Years of hard work and a chance of at a TV show is bringing a revitalized energy to this territorial town.
There’s a lot to be said about Cañon City’s Main Street — its past, present, and future.
The town with a population of about 17,000 — now mostly known for its outdoor recreation and connection to the state and federal prison system — was most recently at the No. 3 spot for winning an appearance on “Small Business Revolution,” a series on the streaming platform Hulu. The top spot comes with $500,000 for business development. The show features “celebrity experts” to help struggling small businesses — an occurrence these Southern Colorado residents know all too well.
Like most places, Main Street in Cañon City was once the main artery through town. That was until the mid-70s when Highway 50 landed parallel to the downtown corridor. The changed route through town slowly took small businesses with it.
Gloria Stultz, a small business owner and former president of the merchants’ association in Cañon City, previously told PULP the 2008 recession really changed things for the downtown area. “For Lease” and “For Sale” signs lined the street. Businesses were constantly moving in and out of the retail spaces.
Then a fire hit just south of the Royal Gorge Bridge in July 2013. That hindered any progress that was made after the recession, said current Downtown Business Alliance president Debbie Lake. She’s owned a furniture store on Main Street for 12 years; unlike many she was able to stick it out through a sluggish economy and flames that sent tourists packing.
The city has worked to make access to downtown better, adding parking and flower beds along the street. Now, the city is looking at how to get RVs closer to Main Street so that those driving through town to and from a weekend of camping can peruse downtown, too.
It’s been bumpy, but Lake said she’s excited to see where Cañon City goes from here.
“I think this has done some amazing things for our community,” she said emphasizing that the community has really seemed to come together to support one another. “I’ve not seen this kind of unity before.”
In 2016, voters failed to create a proposed Downtown Development Authority, but the city did end up hiring a full-time city position that strictly deals with downtown economic development. Lake said where empty storefronts once stood are new businesses, and the buildings that are empty have plans to soon be filled.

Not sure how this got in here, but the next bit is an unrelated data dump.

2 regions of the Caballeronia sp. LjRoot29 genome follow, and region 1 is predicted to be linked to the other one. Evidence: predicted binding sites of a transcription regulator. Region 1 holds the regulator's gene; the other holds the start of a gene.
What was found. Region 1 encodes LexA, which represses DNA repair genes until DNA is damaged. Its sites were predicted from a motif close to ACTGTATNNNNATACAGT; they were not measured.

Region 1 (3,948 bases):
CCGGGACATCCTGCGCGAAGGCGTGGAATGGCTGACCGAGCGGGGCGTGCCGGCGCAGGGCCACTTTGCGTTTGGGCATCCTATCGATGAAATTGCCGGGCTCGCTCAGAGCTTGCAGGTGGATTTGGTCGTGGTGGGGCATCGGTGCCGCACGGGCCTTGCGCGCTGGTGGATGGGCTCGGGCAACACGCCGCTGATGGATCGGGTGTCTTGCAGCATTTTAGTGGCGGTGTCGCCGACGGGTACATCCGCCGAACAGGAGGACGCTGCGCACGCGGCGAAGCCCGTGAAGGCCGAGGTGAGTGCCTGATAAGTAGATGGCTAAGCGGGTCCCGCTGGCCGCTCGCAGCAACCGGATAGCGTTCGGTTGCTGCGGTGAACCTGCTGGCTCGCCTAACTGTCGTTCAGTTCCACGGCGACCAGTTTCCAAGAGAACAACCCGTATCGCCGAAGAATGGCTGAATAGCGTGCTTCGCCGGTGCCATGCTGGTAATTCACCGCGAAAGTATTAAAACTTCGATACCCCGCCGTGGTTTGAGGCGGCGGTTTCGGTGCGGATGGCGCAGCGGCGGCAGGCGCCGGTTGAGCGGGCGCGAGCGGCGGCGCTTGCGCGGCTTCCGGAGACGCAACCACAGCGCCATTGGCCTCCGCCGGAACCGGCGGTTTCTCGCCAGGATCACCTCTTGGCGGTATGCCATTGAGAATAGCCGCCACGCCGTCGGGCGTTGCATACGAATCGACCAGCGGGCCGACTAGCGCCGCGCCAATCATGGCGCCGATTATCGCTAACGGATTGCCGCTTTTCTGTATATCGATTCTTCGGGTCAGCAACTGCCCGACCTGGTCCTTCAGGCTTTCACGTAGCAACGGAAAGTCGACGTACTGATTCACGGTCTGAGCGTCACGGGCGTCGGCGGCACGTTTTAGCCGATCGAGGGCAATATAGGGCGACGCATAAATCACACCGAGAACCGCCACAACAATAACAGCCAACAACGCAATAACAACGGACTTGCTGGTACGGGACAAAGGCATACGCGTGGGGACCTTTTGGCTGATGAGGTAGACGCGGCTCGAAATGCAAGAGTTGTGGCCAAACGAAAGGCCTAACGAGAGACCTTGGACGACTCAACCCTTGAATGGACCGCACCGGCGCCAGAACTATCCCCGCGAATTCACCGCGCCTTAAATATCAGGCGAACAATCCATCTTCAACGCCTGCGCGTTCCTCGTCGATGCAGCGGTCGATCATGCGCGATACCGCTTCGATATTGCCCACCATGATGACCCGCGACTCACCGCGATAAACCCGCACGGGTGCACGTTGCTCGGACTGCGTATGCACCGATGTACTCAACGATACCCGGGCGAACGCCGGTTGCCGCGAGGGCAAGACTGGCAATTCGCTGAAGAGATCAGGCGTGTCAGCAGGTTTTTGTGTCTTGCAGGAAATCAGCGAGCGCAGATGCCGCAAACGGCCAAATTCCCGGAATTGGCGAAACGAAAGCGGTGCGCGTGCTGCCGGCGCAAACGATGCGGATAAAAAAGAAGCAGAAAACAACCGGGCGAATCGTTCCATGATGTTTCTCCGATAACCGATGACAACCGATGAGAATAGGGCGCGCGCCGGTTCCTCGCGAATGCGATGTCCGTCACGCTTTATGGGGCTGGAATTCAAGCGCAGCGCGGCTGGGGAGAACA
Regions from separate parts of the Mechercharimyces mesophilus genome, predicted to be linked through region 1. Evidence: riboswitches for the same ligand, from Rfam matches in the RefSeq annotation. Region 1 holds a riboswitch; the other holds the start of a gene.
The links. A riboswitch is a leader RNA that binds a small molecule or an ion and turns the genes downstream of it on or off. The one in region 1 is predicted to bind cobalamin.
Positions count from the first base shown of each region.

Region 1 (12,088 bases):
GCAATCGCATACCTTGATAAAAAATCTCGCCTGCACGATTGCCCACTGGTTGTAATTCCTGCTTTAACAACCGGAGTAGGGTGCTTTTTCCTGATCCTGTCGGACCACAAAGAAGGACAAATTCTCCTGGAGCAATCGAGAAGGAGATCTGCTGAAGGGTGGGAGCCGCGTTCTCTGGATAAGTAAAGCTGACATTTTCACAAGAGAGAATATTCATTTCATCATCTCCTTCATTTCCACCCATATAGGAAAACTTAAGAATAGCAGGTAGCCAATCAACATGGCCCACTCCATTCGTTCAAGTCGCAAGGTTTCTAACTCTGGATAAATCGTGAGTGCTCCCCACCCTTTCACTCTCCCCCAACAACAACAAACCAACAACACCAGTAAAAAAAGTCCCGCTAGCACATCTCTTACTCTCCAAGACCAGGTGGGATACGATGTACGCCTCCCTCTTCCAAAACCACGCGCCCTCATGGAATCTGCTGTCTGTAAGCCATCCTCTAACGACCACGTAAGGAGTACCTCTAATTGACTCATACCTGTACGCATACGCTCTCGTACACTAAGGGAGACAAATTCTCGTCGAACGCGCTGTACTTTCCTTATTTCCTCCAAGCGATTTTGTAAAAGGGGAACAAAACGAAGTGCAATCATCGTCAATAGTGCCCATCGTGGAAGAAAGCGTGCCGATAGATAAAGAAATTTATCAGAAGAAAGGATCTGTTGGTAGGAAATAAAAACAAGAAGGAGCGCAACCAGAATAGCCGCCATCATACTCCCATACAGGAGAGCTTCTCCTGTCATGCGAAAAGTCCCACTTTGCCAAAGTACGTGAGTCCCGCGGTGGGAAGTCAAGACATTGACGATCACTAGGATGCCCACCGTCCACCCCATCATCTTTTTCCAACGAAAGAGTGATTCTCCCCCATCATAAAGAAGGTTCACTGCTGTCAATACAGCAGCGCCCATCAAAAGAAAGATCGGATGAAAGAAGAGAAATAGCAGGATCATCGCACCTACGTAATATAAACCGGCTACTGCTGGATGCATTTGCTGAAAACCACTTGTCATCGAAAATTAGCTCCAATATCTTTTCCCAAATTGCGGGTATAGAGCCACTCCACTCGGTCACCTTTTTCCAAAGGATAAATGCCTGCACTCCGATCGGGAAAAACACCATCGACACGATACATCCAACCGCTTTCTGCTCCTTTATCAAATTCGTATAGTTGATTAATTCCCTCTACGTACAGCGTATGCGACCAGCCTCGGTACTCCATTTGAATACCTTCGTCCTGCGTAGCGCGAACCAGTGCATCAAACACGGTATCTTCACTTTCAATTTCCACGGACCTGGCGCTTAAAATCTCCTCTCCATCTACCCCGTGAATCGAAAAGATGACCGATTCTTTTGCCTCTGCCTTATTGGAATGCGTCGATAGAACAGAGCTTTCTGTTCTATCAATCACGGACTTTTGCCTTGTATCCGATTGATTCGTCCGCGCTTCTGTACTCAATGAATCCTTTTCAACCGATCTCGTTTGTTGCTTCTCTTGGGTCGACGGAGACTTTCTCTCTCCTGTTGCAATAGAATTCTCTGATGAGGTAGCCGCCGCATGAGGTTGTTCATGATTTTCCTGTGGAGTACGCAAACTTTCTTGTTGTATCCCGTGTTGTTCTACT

“Now we’re seeing businesses come in and stay and that’s the exciting thing, seeing how we can help each other succeed,” she said.
Cañon City hasn’t leveraged any state funds to get back the vibrancy of their Main Street, but the Colorado Department of Local Affairs has centered an entire program around that premise, helping others cities like Woodland Park, Lamar and Victor.
In 2017, the program invested $109 million for physical improvements for downtown areas across the state, according to DOLA spokeswoman Natrice Bryant. More than $80 million of that was from the private sector. That translated into impressive economic development feats for the rural communities, she said, highlighting 206 full-time jobs were created because of the efforts and 270 part-time jobs.
“We want to make sure we’re giving technical support to these communities to make these downtown areas more vibrant,” she said.
In each community that looks a little different.
The program worked with Buena Vista to create an anchor for tourists who are often outdoor enthusiasts spending time just outside of the city. The city received mini-grants to help beautify the downtown district. More than 30 businesses have opened in downtown since that project, according to the state.
Bryant said if Cañon City were to work with the state’s Main Street program, it’d probably be a very cohesive project as DOLA has been working closely with the city to attain affordable housing for residents — another component of building community equity, she said.
Moving forward, Lake said she anticipates more of the community coming together to make downtown a destination for locals and tourists alike.
Cañon City is hoping that the historic St. Cloud Hotel will soon be an anchor for the downtown district. Elizabeth-based Unbridled Contractors bought the run-down project in July for $80,000. Jonathan Wield, the buying representative for the company, told the Cañon City Daily Record then that the company wants to be “a blessing for the community.”
The 140-room building has long sat vacant. It was built in 1879 in Silver Cliff, but later moved to Cañon City in 1890. Future of Yesterday Foundation took on the lofty project of paying for the hotel’s restoration in 2014. Last year, they said they were ready to move on to other projects, according to media reports.
Downtown merchants are excited about the prospect of the hotel returning to its original glory, Lake said.
From increasing tourism to the St. Cloud, there’s a lot of possibility for the downtown district — the possibility of being featured on a television show made that clear, Lake said.